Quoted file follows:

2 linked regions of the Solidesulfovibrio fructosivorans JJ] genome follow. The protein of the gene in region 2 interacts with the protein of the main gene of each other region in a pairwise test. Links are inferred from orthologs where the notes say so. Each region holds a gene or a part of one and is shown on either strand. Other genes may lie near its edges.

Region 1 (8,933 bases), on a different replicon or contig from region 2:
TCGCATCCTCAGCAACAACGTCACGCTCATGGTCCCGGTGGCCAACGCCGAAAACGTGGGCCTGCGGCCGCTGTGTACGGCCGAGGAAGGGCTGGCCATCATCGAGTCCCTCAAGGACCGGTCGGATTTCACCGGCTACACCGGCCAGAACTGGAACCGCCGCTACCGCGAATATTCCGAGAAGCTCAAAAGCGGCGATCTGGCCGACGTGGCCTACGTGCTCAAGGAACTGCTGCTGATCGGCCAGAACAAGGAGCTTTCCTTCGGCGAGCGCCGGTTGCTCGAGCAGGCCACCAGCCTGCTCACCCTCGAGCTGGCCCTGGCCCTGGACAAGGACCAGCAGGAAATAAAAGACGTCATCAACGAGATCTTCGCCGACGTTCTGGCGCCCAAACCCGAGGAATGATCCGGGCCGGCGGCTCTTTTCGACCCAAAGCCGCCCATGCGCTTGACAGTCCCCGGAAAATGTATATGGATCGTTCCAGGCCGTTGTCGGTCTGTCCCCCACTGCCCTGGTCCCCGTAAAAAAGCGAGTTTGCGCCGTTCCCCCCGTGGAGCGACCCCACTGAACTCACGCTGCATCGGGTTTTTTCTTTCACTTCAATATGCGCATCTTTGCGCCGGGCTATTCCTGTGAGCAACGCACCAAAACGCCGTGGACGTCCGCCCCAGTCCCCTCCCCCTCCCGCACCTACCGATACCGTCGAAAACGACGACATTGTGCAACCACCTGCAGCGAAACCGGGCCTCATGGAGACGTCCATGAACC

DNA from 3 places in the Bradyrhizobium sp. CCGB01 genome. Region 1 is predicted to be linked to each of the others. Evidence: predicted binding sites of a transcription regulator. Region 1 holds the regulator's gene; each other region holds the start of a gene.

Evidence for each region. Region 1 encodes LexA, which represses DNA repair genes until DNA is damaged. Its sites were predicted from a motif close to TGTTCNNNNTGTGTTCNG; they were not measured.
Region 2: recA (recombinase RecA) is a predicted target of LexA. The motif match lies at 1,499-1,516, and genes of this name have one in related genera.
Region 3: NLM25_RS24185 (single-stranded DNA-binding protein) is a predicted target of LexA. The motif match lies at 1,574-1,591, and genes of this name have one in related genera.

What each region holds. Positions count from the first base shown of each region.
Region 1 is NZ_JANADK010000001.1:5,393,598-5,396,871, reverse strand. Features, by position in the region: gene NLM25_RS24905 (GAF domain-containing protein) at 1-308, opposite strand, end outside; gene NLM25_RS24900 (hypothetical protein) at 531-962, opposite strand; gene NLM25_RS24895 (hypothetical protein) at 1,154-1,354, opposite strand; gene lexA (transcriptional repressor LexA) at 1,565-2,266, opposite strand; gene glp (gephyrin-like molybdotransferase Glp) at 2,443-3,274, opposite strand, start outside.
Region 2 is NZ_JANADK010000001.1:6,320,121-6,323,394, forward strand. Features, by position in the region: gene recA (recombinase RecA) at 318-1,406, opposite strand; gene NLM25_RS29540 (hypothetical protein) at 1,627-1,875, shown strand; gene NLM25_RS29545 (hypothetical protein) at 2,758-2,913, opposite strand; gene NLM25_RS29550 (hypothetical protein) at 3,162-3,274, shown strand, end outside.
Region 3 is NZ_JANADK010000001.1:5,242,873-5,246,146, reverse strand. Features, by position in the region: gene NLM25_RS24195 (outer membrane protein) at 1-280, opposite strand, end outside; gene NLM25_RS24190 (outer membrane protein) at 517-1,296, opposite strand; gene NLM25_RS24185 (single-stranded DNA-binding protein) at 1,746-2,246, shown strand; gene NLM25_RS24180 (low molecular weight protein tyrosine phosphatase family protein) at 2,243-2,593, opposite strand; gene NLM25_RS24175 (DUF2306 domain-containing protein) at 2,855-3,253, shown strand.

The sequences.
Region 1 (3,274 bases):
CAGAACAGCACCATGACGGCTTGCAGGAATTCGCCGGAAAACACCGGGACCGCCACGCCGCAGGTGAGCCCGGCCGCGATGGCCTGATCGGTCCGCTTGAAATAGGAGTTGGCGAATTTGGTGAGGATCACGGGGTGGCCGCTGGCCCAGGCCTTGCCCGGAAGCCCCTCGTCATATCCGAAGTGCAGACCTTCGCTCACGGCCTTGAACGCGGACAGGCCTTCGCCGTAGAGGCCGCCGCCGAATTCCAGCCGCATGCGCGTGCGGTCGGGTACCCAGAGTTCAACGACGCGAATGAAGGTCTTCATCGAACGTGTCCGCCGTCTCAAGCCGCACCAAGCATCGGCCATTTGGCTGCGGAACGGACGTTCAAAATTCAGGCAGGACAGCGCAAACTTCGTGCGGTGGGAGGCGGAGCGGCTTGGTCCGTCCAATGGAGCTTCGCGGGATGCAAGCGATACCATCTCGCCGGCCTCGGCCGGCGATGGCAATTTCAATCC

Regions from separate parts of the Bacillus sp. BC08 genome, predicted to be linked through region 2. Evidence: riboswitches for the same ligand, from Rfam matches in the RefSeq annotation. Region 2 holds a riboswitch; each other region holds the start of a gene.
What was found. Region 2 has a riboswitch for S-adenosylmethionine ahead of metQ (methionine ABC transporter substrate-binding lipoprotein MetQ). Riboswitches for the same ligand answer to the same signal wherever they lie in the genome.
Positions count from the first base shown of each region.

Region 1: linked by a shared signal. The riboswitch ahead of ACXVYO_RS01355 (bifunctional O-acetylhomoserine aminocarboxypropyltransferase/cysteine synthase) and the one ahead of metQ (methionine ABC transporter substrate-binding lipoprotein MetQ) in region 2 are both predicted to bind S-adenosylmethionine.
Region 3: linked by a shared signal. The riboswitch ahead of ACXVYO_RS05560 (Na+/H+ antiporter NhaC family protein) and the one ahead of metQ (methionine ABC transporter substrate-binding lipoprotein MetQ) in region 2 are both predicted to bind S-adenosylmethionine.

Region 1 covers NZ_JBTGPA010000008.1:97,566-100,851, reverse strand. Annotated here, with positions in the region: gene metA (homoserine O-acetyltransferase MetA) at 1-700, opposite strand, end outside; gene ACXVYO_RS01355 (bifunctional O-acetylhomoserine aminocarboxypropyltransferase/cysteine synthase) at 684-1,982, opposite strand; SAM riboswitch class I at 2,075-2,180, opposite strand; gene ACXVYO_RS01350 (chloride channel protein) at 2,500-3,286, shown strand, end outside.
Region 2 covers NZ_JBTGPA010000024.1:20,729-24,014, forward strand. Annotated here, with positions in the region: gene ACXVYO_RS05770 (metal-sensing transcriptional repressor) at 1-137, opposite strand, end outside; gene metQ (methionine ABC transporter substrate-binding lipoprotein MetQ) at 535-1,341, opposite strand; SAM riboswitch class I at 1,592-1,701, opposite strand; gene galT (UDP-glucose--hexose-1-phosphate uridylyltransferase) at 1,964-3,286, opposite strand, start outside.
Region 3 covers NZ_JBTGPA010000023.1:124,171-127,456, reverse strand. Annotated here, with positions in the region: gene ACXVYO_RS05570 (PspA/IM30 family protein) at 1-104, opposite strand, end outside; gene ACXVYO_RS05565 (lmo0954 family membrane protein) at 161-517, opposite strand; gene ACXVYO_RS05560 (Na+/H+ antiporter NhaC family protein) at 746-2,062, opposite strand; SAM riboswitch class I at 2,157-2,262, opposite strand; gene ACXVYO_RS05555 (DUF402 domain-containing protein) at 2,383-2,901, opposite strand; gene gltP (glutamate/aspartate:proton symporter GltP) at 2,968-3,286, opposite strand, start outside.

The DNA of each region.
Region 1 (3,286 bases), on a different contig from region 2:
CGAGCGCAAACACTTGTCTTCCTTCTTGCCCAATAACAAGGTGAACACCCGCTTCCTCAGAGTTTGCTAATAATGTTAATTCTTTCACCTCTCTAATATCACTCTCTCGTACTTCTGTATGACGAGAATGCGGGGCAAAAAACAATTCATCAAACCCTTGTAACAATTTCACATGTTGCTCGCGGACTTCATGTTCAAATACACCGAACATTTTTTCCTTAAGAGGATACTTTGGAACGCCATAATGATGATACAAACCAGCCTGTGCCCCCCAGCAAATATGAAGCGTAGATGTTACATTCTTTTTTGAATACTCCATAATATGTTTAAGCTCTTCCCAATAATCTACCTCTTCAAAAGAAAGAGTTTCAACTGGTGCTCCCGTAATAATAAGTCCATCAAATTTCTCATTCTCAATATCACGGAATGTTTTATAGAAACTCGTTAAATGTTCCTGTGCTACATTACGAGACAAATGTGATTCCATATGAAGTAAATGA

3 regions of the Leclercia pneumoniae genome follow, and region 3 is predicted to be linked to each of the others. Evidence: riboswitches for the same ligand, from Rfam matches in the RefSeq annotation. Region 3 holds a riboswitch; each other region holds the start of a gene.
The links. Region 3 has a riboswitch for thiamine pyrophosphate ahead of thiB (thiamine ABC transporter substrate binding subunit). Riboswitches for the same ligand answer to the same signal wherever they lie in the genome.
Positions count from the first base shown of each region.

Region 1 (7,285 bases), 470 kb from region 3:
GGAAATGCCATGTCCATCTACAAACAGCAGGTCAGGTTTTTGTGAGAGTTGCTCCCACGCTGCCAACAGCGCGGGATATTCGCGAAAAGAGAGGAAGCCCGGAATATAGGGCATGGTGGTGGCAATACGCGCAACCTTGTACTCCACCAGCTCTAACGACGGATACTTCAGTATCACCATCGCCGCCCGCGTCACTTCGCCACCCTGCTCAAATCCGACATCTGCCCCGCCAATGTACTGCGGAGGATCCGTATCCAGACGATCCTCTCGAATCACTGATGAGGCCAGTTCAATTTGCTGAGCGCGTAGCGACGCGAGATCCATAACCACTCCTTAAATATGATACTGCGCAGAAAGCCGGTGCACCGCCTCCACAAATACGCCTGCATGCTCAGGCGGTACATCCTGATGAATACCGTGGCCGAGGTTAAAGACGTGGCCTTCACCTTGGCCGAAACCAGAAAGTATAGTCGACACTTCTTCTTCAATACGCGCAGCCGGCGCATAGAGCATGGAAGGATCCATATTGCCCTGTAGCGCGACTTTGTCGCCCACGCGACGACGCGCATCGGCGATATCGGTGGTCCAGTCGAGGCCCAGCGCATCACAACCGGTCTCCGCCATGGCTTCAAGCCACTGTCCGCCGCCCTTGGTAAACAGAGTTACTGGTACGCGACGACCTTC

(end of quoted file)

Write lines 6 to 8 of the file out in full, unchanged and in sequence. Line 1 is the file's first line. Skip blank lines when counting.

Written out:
Region 2: recA (recombinase RecA) is a predicted target of LexA. The motif match lies at 1,499-1,516, and genes of this name have one in related genera.
Region 3: NLM25_RS24185 (single-stranded DNA-binding protein) is a predicted target of LexA. The motif match lies at 1,574-1,591, and genes of this name have one in related genera.

What each region holds. Positions count from the first base shown of each region.